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Blackfeet taking over policing of reservation

Great Falls, Montana (AP) December 2010

The Blackfeet tribe is taking back responsibility for law enforcement on the reservation nearly eight years after the BIA took control because of mismanagement concerns.

The tribe has been working with the Bureau of Indian Affairs since 2007 to resume operating law enforcement on the reservation in north-central Montana, the Great Falls Tribune reports.

"Getting the program back under the Blackfeet Tribe is in the best interest of the Blackfeet people," said Henry Devereaux, director of Blackfeet Law Enforcement Services since February. "It has to grow into a good department and not repeat the mistakes of the past."

In February 2003, a BIA report exposed evidence of poorly trained law enforcement officers, botched case reports and political interference from tribal council members.

The BIA used a SWAT team to confiscate officers' guns, badges and uniforms.

The BIA initially had 32 uniformed officers, but the department has struggled to retain officers and the number on patrol has dropped to as low as five.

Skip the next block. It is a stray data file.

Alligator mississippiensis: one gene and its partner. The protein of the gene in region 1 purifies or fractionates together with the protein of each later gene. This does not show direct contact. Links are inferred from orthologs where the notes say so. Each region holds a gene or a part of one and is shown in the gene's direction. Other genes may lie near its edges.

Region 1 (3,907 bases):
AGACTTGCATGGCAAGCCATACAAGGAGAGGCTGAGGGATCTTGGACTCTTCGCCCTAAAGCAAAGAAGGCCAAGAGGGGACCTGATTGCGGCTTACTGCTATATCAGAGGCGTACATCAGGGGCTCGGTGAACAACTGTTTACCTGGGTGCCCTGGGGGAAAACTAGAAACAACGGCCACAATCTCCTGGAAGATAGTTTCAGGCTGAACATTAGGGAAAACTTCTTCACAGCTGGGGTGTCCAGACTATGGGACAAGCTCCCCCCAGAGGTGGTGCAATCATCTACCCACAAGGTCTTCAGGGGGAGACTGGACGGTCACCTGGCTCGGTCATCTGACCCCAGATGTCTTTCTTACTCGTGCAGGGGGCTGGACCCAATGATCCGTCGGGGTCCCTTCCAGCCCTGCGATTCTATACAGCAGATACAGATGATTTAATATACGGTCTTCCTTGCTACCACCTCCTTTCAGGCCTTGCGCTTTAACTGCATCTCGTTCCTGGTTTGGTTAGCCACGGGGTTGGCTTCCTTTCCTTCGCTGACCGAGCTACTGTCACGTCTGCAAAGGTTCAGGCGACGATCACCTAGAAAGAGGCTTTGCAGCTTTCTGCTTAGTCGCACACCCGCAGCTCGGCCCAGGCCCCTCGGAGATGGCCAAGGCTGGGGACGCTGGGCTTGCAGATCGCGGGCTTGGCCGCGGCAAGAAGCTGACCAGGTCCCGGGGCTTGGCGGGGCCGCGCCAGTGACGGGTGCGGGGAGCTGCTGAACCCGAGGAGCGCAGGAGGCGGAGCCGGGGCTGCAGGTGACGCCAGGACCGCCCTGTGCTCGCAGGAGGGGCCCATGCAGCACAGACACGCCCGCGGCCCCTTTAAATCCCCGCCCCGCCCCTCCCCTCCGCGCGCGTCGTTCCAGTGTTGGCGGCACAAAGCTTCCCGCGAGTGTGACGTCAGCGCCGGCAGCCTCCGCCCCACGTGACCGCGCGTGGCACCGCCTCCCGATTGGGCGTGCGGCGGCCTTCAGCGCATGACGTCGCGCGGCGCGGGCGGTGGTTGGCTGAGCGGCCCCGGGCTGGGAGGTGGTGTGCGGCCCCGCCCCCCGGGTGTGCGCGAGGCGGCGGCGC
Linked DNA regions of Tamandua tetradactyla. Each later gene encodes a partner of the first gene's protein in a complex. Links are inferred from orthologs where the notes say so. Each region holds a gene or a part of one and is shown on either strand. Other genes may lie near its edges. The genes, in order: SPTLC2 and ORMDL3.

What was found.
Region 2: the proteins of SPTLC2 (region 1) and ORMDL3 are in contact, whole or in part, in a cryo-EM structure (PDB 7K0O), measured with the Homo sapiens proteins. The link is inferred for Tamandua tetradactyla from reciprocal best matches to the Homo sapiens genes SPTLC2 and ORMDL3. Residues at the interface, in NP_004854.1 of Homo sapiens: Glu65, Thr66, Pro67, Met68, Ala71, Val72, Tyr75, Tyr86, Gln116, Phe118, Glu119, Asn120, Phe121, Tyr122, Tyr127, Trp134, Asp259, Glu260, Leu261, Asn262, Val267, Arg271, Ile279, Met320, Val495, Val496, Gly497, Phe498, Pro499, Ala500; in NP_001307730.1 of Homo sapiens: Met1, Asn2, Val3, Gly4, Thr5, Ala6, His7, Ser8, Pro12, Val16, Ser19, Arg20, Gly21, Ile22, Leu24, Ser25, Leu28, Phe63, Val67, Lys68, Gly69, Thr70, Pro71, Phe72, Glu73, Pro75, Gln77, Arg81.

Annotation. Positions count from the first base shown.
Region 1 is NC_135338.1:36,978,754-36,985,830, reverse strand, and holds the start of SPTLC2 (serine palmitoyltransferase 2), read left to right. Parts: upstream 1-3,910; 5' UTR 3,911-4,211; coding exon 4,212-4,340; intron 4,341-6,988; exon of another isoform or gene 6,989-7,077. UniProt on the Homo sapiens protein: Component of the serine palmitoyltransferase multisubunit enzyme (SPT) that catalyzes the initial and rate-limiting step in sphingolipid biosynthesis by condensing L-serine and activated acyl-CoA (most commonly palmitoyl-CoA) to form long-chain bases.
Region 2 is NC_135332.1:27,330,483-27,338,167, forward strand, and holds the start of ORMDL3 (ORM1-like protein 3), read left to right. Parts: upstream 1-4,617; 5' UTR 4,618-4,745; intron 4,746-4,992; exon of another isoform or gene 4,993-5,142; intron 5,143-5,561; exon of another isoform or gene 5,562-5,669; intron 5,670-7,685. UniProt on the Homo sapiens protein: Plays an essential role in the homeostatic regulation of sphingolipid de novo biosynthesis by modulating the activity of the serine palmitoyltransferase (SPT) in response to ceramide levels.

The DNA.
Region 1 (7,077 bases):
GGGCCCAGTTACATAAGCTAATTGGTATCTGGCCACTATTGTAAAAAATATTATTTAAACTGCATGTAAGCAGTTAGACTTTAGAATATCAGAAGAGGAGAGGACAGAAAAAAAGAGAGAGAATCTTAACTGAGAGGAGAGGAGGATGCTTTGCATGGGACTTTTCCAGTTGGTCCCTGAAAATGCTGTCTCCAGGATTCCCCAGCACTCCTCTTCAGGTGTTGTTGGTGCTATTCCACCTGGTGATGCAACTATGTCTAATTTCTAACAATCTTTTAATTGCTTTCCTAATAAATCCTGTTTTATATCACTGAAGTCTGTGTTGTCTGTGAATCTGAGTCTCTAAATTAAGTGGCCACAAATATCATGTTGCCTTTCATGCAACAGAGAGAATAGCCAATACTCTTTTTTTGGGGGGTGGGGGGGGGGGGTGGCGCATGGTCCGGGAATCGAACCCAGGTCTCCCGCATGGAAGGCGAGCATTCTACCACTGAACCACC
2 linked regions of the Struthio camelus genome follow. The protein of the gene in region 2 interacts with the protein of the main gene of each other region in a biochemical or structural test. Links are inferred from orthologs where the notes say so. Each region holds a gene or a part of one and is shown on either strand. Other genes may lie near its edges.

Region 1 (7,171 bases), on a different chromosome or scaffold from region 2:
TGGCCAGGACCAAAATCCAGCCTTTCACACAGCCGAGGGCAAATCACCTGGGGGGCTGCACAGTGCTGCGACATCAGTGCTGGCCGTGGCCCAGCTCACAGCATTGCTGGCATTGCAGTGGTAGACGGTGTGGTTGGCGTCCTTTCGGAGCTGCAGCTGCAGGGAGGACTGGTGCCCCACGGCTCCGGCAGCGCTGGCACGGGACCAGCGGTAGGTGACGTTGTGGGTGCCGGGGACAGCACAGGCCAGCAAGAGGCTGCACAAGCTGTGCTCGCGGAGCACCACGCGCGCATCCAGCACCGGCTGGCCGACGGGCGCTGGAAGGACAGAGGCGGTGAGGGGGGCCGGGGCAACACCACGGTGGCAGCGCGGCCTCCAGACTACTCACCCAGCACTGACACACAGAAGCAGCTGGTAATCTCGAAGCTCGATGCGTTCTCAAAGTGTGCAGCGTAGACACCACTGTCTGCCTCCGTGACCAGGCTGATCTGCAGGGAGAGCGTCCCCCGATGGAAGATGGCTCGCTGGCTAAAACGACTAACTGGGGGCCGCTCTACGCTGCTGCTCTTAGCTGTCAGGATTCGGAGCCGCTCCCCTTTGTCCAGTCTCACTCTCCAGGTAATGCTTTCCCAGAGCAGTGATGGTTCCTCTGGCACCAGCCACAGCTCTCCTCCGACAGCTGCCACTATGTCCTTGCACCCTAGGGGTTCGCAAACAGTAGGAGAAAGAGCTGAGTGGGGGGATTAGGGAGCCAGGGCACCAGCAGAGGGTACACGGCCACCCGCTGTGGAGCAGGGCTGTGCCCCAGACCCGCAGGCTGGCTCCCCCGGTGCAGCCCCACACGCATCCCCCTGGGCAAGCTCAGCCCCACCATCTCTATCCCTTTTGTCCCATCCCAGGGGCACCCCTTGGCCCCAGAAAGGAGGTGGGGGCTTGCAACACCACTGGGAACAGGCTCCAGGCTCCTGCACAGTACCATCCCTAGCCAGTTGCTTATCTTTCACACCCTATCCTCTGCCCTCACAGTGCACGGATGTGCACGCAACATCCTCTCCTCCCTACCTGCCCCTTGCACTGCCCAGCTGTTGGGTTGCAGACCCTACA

The BIA will continue to run the Blackfeet jail, but most of the patrol officers will be gone by the end of December.

The agency's $2.9 million annual budget will allow the hiring of up to 25 officers, and Devereaux said he hopes to have 15 officers working by the end of the year.

"It's a slow process," he said last week. "Training takes almost three months and recruitment takes time. We'll need to have ongoing recruitment efforts to keep staffing where we need it to be."

As part returning law enforcement control to the Blackfeet, the tribe will have a Law and Order Commission, a group of citizens that will review the performance of law enforcement. The BIA will continue to review tribal law enforcement practices and budgets and make sure federal standards are met.

"If they do have anything that they are falling short of, we do a corrective action plan, and we assist the tribe in getting back up to compliance," said Elizabeth Hall, the deputy special agent for the BIA in Billings.




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